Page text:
Work-items, work-groups and parallelism: Unlike say C, where usually a function call leads to execution of a single instance of a function, the host launches the kernels across a 1D, 2D or 3D grid of "work-items". Each work-item can be thought of a conceptual thread and each work-item executes the same kernel function. However, each work-item knows its index in the thread and will typically compute different parts of a solution.

For example, let us say you wanted to add two vectors of length N.  This is how you will do it in plain C:

You can write a kernel where each work-item adds one element of the vector corresponding to its index. Here is the sample OpenCL kernel.

In this case, each work-item is performing the work done by one loop iteration in the C code. Thus, if you wanted to add vectors of size 1000, you will launch this kernel with 1000 parallel work-items. OpenCL is an inherently parallel API and particularly suited for highly parallel problems.

Work-items are organized into work-groups, which are small grids of say 8x8 work-items,  and items within a work-group can synchronize with each other but items from different work-groups cannot. This work-item and work-group organization maps particularly well to GPUs. FPGAs also prefer highly parallel workloads but the way they get compiled to FPGAs is very different and we will get to that soon.

 

Local memory:  Accessing memory is an expensive operation. CPUs include hardware-managed caches with the hope that the data that is reused in the program can be brought into the cache once and then read/written multiple times from the cache. However, some architectures such as all recent desktop GPUs from AMD, Nvidia and Intel include small amount of fast memory on-chip that acts as a software managed cache. OpenCL provides a construct called "local memory" to expose such software managed caches. Each work-group can allocate local memory (typically upto 32 or 64kB per work-group) and all work-items in the work-group can read/write from the local memory. Local memory is implemented via the software managed cache on GPUs while CPUs allocate it in regular RAM and hope that it will be end up in the cache during program execution. FPGAs also include on-chip memory that can be used to implement OpenCL's local memory construct in hardware. Some members of the Stratix V series include upto 52Mbit (~6.5MB) of on-chip memory that can be used as local memory. In comparison, Radeon HD 7970 includes about 2MB of local memory on-chip and a GTX Titan includes about 450kB of local memory.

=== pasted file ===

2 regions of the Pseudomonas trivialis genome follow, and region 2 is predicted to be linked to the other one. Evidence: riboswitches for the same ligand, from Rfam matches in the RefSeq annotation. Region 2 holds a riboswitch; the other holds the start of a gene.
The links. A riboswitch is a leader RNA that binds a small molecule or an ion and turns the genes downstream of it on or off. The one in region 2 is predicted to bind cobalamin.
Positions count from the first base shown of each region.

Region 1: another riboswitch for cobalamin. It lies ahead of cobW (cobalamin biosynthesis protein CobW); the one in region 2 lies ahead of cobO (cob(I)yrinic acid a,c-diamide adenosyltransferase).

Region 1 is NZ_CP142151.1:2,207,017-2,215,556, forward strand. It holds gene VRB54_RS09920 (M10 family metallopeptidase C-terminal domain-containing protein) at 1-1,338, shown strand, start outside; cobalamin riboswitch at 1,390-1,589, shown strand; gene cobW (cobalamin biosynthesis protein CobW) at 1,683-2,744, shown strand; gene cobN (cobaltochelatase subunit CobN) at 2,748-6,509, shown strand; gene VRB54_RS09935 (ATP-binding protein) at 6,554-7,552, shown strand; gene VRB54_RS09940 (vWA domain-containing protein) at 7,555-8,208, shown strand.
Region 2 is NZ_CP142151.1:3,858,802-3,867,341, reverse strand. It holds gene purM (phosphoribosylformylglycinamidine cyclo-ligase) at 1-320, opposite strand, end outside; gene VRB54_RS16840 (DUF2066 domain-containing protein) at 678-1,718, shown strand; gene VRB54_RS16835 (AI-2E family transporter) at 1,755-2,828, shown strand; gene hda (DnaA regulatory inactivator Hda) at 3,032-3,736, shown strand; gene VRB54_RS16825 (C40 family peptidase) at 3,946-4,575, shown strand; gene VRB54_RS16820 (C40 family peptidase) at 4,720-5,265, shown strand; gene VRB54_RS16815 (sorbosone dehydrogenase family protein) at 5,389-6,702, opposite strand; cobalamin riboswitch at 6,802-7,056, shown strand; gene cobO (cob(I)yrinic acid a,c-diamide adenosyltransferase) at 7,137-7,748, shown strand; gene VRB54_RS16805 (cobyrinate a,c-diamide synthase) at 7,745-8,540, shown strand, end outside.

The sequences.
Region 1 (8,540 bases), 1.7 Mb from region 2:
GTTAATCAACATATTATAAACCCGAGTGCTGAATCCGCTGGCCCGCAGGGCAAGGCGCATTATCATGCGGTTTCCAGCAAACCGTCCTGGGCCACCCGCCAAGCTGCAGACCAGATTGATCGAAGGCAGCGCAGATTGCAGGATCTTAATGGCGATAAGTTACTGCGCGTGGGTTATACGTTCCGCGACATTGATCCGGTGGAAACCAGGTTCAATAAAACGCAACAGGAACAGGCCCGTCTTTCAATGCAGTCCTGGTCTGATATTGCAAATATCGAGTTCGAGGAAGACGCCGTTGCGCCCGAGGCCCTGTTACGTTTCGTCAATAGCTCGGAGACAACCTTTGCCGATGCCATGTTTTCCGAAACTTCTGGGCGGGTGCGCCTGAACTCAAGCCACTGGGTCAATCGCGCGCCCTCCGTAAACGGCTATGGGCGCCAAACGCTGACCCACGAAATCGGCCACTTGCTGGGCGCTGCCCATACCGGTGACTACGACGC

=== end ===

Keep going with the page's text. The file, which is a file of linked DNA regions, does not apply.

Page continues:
You can learn more about OpenCL at the official page at Khronos or look over some tutorials such as the recently released Hands on OpenCL. Overall, the OpenCL programming model looks to be a surprisingly good fit for FPGAs. Concepts such as host/device separation, device memory vs CPU memory, inherently parallel programming model and finally the local memory abstraction all look to be very well suited to FPGAs.

Introduction: FPGAs and Altera's Products Altera's OpenCL Implementation Details
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  • BryanC - Wednesday, October 09, 2013 - link